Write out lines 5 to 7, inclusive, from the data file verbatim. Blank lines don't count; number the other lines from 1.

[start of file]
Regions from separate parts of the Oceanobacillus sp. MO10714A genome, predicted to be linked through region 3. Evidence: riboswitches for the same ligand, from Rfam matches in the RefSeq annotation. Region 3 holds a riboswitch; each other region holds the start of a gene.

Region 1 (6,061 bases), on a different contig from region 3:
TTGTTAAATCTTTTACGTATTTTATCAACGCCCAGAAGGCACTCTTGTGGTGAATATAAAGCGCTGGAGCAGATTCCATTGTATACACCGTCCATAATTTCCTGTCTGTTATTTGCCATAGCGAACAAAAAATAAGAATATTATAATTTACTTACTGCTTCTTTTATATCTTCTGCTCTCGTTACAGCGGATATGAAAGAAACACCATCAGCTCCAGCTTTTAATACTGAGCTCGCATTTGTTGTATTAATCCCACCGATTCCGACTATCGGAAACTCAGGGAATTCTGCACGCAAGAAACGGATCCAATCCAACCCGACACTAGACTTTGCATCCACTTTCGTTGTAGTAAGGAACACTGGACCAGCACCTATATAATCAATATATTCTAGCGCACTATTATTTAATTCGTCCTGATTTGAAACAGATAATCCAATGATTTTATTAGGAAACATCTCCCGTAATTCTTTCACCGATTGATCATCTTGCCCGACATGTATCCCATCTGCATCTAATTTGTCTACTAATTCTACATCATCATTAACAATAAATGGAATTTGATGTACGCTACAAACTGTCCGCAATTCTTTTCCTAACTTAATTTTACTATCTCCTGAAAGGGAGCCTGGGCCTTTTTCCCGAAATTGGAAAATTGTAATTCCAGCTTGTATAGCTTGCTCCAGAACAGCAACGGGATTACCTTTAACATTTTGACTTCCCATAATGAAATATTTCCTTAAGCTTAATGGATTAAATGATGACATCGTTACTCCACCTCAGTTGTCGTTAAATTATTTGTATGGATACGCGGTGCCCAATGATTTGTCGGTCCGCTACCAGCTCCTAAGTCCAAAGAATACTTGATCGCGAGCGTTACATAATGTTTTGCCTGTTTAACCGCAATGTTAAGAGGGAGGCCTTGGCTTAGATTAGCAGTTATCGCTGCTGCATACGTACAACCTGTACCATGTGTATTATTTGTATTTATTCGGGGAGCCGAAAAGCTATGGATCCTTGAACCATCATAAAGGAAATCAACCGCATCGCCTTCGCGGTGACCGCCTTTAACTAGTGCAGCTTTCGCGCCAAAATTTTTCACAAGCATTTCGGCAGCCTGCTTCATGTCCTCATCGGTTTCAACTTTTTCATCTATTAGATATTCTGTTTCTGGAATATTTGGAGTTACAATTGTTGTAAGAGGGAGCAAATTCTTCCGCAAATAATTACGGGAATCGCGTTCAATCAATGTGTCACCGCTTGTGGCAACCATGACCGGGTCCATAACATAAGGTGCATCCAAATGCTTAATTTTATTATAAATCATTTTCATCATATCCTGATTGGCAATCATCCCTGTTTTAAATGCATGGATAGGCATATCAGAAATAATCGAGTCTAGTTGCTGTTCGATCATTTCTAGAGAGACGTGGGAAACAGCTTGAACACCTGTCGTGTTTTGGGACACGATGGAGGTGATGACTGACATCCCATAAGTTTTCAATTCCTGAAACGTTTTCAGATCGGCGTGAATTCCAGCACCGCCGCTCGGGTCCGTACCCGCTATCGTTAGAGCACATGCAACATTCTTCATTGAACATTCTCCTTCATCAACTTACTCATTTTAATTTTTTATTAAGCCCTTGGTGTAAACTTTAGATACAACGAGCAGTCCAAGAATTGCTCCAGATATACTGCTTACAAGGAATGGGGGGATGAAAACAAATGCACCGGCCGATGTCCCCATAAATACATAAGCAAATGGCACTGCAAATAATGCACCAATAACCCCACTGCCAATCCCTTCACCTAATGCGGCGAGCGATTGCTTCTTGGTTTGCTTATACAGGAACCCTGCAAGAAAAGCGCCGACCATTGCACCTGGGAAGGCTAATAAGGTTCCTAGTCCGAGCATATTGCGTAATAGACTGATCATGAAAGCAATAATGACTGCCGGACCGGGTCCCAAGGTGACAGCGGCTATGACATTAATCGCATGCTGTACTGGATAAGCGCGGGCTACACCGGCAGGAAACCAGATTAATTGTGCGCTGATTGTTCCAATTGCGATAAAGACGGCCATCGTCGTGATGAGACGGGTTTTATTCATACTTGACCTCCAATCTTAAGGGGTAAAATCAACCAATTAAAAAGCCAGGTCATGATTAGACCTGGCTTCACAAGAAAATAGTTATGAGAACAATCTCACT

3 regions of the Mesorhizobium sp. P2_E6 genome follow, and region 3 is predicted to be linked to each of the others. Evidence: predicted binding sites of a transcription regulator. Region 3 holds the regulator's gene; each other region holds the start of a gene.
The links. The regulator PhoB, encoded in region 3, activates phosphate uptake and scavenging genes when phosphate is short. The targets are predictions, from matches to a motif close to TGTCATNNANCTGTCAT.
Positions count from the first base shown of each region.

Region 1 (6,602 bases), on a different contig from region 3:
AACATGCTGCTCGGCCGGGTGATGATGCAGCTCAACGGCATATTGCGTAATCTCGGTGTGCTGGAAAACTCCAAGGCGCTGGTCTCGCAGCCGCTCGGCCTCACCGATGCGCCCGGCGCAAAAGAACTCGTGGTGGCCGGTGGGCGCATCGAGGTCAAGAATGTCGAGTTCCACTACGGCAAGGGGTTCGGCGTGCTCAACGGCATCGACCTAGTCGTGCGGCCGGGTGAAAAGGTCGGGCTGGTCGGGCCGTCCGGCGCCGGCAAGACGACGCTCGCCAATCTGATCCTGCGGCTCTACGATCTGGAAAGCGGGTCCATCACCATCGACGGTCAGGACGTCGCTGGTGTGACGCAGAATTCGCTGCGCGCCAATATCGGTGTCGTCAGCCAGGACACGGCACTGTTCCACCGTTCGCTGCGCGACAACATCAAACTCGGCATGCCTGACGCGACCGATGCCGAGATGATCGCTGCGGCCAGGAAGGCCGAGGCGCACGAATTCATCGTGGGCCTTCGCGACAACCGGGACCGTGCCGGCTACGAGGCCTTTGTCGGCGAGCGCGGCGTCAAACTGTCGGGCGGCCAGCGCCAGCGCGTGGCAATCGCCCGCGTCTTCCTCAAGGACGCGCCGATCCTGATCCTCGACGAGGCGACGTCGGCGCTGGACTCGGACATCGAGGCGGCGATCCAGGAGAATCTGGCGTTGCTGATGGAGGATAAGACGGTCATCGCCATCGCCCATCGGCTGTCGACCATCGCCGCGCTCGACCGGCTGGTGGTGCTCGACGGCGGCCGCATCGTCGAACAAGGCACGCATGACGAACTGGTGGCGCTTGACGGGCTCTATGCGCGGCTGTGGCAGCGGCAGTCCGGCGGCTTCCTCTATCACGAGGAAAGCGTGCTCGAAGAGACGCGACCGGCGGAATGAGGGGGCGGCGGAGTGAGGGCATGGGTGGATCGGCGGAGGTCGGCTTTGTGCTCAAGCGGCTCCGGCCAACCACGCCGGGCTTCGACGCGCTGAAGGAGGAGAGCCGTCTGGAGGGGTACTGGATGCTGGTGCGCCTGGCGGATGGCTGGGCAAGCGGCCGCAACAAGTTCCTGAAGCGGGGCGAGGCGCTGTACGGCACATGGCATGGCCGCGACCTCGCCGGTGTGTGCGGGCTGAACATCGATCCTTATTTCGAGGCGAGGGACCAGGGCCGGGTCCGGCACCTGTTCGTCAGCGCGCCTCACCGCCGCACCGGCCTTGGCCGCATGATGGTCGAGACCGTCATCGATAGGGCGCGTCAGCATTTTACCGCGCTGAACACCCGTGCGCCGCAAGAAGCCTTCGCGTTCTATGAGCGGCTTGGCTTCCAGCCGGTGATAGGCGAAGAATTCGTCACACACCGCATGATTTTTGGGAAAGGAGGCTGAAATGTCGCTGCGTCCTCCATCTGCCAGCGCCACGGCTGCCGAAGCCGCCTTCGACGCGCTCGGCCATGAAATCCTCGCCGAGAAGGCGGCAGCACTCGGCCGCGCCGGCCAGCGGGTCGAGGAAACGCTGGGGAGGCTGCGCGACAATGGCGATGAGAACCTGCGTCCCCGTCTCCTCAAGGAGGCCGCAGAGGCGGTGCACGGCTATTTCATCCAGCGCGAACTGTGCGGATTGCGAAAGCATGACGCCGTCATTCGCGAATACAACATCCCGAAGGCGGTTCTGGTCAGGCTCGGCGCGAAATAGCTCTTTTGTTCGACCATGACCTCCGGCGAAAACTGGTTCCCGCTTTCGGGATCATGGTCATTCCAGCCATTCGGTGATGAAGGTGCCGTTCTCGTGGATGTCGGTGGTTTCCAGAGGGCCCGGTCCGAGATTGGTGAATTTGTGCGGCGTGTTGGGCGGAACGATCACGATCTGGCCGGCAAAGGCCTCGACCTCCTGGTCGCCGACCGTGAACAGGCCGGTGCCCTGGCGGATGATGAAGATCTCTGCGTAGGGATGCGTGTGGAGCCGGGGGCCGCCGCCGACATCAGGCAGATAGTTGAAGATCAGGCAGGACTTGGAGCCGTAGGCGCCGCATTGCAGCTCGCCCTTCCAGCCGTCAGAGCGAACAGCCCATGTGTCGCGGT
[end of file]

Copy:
The links. The regulator PhoB, encoded in region 3, activates phosphate uptake and scavenging genes when phosphate is short. The targets are predictions, from matches to a motif close to TGTCATNNANCTGTCAT.
Positions count from the first base shown of each region.

Region 1 (6,602 bases), on a different contig from region 3: